(CN) – Two gray wolves were killed in Washington state over Memorial Day weekend, state wildlife officials said Friday. One was shot by a man hiking with his daughter, while the death of a radio-collared female is under investigation.
State biologists tracked down the collared female wolf on May 27, two days after her collar began emitting mortality signals. She was found dead near the Little Pend Oreille National Wildlife Refuge. An investigation is ongoing and officials said they could reveal very few details.
Washington state Department of Fish & Wildlife advised anyone with information about the incident to call the department’s tipline at (509) 892-1001. Environmental nonprofit Conservation Northwest has offered a $7,500 reward for information that leads to a poaching conviction.
Another wolf, likely an uncollared member of the four-wolf Stranger Pack, was shot over the weekend by a man hiking with his daughter, according to Fish and Wildlife wolf specialist Ben Maletzke. The pair were near their home in Stevens County’s Huckleberry range when a wolf stepped out of the woods onto the ATV trail where they were walking. The wolf turned toward them and the man, who was holding a rifle, shot the wolf at 25 yards away, Maletzke said. They called Fish and Wildlife, which arrived within 20 minutes and determined the man had acted in self-defense.
Maletzke said wolves will often run from humans if they realize they are nearby.
“In general, wildlife is pretty timid, whether it’s a bear, a wolf or a moose,” Maletzke said. “You can stand up tall, wave at it, yell at it and back away slowly. They generally just walk away.”
He added: “In this instance, I think it all happened in a split second. The guy saw it, felt threatened and shot it, which is lawful to do. But I think it could have gone a lot of different ways if he had yelled. Generally speaking, events like this are incredibly rare. These animals don’t really want to be around people.”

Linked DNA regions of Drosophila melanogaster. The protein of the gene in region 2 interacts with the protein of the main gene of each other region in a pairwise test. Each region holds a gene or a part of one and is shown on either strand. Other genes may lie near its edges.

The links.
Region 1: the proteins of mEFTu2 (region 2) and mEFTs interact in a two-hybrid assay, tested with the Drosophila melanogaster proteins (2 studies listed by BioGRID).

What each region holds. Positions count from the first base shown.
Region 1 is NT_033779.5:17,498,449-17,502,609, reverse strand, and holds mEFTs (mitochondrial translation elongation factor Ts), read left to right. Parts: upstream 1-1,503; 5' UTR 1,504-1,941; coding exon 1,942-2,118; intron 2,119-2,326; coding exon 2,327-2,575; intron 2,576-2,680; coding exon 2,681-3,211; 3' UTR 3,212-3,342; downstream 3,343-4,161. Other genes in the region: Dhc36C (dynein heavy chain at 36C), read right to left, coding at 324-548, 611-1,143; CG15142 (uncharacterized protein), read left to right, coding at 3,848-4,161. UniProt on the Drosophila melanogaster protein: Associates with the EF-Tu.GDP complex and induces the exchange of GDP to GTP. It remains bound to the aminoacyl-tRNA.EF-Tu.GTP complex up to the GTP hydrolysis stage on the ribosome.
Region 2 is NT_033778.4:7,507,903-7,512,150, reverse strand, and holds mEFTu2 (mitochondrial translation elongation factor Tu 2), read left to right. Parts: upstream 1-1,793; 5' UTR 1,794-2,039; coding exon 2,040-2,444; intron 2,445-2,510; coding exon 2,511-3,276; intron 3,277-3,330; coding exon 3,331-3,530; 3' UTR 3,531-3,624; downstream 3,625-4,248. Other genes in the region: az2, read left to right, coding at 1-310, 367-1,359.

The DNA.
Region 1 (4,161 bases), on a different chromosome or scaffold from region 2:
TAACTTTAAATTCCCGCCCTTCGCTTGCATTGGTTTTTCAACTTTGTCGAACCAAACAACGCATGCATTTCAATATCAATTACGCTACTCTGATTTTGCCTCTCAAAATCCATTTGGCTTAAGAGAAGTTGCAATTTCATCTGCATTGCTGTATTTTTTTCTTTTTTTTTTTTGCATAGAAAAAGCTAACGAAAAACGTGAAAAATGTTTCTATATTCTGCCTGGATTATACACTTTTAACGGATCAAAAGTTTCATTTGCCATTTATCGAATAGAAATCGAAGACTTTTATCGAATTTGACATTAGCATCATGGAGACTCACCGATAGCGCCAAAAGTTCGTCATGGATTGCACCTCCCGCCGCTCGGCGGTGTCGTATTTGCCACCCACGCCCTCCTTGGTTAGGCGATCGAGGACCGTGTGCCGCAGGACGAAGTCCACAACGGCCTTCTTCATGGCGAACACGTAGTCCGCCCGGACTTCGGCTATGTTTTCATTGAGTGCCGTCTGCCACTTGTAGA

There are at least 126 wolves in Washington state, according to the agency’s last count in March
In a letter to the U.S. Department of Fish and Wildlife this month, the Washington state Department of Fish and Wildlife director Kelly Susewind said his agency supports the Trump administration’s plan to remove gray wolves from the federal Endangered Species List. Wolves have already been delisted in the eastern third of the state, where the weekend’s deaths occurred.
Amaroq Weiss, senior west coast wolf advocate with the Center for Biological Diversity, pointed to growing anti-wolf animus caused by state rules allowing wolves to be killed in the wake of confirmed livestock predation or if the agency determines that area wolves are eating too many deer and elk.
“The tragic deaths of two more imperiled Washington wolves occurred in a hostile atmosphere created by the state’s own misguided wolf policies,” said Weiss. “The science shows that poaching rates increase when state agencies allow wolf killing. As long as the Washington Department of Fish and Wildlife continues to kill wolves unnecessarily, we’ll likely see some members of the public do the same.”